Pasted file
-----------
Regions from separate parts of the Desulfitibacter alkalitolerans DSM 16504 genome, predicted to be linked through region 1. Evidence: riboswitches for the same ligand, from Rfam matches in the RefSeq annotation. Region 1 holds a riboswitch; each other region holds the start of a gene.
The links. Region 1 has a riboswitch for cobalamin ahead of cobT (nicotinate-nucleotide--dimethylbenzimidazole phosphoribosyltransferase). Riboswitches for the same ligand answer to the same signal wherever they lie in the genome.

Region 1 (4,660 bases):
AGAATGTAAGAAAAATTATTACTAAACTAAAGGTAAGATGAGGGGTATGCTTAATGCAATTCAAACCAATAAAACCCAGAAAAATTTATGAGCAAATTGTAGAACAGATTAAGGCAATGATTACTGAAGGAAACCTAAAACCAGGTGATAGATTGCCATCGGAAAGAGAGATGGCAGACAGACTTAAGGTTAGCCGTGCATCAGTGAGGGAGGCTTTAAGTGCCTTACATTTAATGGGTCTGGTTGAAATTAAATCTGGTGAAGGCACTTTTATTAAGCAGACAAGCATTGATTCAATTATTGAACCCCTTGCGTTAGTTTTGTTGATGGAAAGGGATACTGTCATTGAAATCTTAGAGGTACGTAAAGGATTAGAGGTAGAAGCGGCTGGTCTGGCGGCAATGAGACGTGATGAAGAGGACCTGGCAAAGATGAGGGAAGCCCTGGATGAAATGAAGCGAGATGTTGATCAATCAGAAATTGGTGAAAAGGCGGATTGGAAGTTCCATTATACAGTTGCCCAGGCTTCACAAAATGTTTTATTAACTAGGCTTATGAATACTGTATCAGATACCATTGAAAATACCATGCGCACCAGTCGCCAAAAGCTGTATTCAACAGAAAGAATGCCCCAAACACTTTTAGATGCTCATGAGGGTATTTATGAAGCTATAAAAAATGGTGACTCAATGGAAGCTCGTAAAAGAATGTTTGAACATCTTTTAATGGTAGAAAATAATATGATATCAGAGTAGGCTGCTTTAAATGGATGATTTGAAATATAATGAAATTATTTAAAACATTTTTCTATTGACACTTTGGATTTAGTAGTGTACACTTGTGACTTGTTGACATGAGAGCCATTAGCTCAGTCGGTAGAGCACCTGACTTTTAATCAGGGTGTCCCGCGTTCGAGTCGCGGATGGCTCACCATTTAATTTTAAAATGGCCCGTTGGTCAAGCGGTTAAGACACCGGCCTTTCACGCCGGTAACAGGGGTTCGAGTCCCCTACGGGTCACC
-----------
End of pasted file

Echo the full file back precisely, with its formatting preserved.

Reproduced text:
Regions from separate parts of the Desulfitibacter alkalitolerans DSM 16504 genome, predicted to be linked through region 1. Evidence: riboswitches for the same ligand, from Rfam matches in the RefSeq annotation. Region 1 holds a riboswitch; each other region holds the start of a gene.
The links. Region 1 has a riboswitch for cobalamin ahead of cobT (nicotinate-nucleotide--dimethylbenzimidazole phosphoribosyltransferase). Riboswitches for the same ligand answer to the same signal wherever they lie in the genome.

Region 1 (4,660 bases):
AGAATGTAAGAAAAATTATTACTAAACTAAAGGTAAGATGAGGGGTATGCTTAATGCAATTCAAACCAATAAAACCCAGAAAAATTTATGAGCAAATTGTAGAACAGATTAAGGCAATGATTACTGAAGGAAACCTAAAACCAGGTGATAGATTGCCATCGGAAAGAGAGATGGCAGACAGACTTAAGGTTAGCCGTGCATCAGTGAGGGAGGCTTTAAGTGCCTTACATTTAATGGGTCTGGTTGAAATTAAATCTGGTGAAGGCACTTTTATTAAGCAGACAAGCATTGATTCAATTATTGAACCCCTTGCGTTAGTTTTGTTGATGGAAAGGGATACTGTCATTGAAATCTTAGAGGTACGTAAAGGATTAGAGGTAGAAGCGGCTGGTCTGGCGGCAATGAGACGTGATGAAGAGGACCTGGCAAAGATGAGGGAAGCCCTGGATGAAATGAAGCGAGATGTTGATCAATCAGAAATTGGTGAAAAGGCGGATTGGAAGTTCCATTATACAGTTGCCCAGGCTTCACAAAATGTTTTATTAACTAGGCTTATGAATACTGTATCAGATACCATTGAAAATACCATGCGCACCAGTCGCCAAAAGCTGTATTCAACAGAAAGAATGCCCCAAACACTTTTAGATGCTCATGAGGGTATTTATGAAGCTATAAAAAATGGTGACTCAATGGAAGCTCGTAAAAGAATGTTTGAACATCTTTTAATGGTAGAAAATAATATGATATCAGAGTAGGCTGCTTTAAATGGATGATTTGAAATATAATGAAATTATTTAAAACATTTTTCTATTGACACTTTGGATTTAGTAGTGTACACTTGTGACTTGTTGACATGAGAGCCATTAGCTCAGTCGGTAGAGCACCTGACTTTTAATCAGGGTGTCCCGCGTTCGAGTCGCGGATGGCTCACCATTTAATTTTAAAATGGCCCGTTGGTCAAGCGGTTAAGACACCGGCCTTTCACGCCGGTAACAGGGGTTCGAGTCCCCTACGGGTCACC